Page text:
TGTT promoted this special issue with the aim of stimulating discussion about the most advanced aspects of gasification processes for thermal treatment of solid wastes. The issue includes papers that cover different kind of relevant matters: up-to-date review of the gasification-based WtE for municipal solid wastes; operating experiences with different types of gasification technology (shaft furnace, fluidized bed, two-stage plasma, downdraft moving bed); energetic performance of combustion and gasification WtE units; effect of some operating parameters; co-gasification option; technical feasibility of gasification process for different types of industrial wastes (sewage sludge; plastic wastes; scrap tires); characterization of solid residues; solid waste gasification modeling. The issue also includes contributions from industrial manufacturers of different types of large-scale municipal and industrial solid waste gasifiers. The analysis of scientific papers in this special issue indicates that gasification could today be proposed as a viable alternative solution for waste treatment with energy recovery, even though it could be premature to indicate it as the sole future thermal processing strategy. The performance data and knowledge from commercial waste gasifiers, together with new advanced solutions for syngas cleaning and conditioning, will allow the scientific community to exhaustively assess the gasification process and to evaluate it as a possible competitor of conventional, moving grate or fluidized bed, direct combustion systems.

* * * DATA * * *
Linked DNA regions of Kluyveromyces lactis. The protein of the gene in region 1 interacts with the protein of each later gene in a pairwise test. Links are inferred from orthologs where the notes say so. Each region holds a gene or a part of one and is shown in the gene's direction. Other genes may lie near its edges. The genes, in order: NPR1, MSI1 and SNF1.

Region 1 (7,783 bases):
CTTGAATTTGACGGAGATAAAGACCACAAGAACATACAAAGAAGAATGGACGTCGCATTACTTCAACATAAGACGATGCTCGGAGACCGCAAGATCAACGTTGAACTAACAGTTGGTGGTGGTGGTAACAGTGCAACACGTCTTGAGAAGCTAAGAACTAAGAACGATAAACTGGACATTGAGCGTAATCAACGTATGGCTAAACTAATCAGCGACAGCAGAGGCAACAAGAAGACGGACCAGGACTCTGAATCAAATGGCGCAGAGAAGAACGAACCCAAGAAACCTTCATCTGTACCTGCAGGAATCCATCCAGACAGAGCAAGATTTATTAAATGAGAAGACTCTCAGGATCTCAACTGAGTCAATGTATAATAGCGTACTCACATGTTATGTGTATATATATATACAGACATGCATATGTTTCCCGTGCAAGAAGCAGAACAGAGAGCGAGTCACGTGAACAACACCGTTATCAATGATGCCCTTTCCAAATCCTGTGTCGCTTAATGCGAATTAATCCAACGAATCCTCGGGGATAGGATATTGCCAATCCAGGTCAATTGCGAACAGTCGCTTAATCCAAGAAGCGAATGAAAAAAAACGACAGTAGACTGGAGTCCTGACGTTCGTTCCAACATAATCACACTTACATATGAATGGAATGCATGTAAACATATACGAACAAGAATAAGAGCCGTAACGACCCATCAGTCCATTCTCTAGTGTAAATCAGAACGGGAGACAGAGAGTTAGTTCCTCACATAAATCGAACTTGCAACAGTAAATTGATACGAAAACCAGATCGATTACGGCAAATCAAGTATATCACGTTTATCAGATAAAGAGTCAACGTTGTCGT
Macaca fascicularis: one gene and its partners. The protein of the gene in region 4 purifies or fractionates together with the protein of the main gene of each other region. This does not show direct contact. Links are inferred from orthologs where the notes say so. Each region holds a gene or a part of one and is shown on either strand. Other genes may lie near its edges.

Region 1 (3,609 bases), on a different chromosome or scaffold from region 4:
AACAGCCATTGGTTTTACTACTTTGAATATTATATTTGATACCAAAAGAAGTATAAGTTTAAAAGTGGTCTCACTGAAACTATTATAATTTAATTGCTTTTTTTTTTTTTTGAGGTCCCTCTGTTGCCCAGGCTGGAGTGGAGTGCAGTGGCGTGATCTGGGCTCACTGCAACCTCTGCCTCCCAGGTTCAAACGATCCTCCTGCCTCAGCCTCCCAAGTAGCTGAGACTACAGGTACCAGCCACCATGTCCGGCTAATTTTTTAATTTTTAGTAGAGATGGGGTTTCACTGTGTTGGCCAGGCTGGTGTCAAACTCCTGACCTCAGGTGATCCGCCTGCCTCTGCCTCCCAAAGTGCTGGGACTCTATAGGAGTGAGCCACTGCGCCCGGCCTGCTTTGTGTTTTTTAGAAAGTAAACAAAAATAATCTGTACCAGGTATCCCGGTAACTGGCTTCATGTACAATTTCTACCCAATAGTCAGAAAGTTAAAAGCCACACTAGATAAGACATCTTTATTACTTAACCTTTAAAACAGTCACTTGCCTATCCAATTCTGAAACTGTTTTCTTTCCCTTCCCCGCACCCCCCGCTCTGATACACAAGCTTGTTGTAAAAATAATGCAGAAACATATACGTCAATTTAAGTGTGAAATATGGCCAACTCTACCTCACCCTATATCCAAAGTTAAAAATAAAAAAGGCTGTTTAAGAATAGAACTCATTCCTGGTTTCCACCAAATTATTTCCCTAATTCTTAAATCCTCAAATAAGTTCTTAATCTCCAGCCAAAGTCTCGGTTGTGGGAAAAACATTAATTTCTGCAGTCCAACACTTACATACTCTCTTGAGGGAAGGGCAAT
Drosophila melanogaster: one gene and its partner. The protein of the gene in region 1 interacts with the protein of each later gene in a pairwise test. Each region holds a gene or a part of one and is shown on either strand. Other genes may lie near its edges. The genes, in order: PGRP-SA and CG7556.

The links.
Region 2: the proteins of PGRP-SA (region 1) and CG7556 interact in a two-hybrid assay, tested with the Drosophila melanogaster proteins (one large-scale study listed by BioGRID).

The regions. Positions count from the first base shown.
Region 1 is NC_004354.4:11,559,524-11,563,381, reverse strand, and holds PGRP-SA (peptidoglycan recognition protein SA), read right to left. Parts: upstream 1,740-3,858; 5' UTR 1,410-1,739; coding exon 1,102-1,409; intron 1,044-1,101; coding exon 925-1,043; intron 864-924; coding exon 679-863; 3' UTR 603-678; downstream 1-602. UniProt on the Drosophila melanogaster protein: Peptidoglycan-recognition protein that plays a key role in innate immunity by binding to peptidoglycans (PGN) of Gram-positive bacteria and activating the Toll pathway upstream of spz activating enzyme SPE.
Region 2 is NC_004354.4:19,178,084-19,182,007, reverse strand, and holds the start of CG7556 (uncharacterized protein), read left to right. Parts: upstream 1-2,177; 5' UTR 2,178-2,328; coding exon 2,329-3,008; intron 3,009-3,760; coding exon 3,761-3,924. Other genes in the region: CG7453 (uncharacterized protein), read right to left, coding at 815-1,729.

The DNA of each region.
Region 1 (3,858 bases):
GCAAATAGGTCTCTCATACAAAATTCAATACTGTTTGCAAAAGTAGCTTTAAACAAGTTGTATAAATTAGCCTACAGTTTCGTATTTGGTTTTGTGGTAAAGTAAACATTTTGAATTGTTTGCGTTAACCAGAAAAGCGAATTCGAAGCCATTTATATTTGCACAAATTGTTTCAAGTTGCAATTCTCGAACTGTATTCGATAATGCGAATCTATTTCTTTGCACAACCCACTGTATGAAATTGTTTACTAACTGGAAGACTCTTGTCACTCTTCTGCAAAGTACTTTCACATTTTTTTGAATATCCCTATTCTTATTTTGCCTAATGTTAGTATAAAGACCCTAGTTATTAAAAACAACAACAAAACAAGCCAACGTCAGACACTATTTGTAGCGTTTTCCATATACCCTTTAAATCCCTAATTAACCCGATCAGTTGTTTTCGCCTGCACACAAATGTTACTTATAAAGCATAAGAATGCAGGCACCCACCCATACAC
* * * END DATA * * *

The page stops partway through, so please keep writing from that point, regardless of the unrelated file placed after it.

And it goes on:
Special Thematic Issue: Thermal Treatment of Solid Waste
Waste Management (Volume 30, July 2010)
A first result of the task group’s activity is represented by the Special Issue on Thermal Treatment of Solid Waste. The topics reflect the current focus of research and development in thermal waste treatment as well as requirements in different countries. The first group of articles deals with refuse derived fuels. The production and use of RDF and SRF may represent an environmentally friendly and economic possibility of saving fossil fuels. Combustion processes and incineration technologies are the main topic of the following articles. Gasification and pyrolysis of waste are technologies that will be widely applied in the near future. One paper describes the fluidized bed gasification of different types of waste-derived fuels. Additional papers are also focused on the important theme of pyrolysis. Energy recovery is crucial in ensuring an efficient use of the contained energy of waste. Investigations into energy recovery from waste incineration and WtE plants are also described in the issue. Residues arise from all thermal waste treatment procedures: the characteristics and treatment of these residues, including those of flue gas cleaning is dealt with by a number of papers. Atmospheric pollution control, health issues and environmental burdens of thermal waste treatments are also investigated in several papers. Finally, case studies describe examples of the technological change in thermal waste treatment in different countries.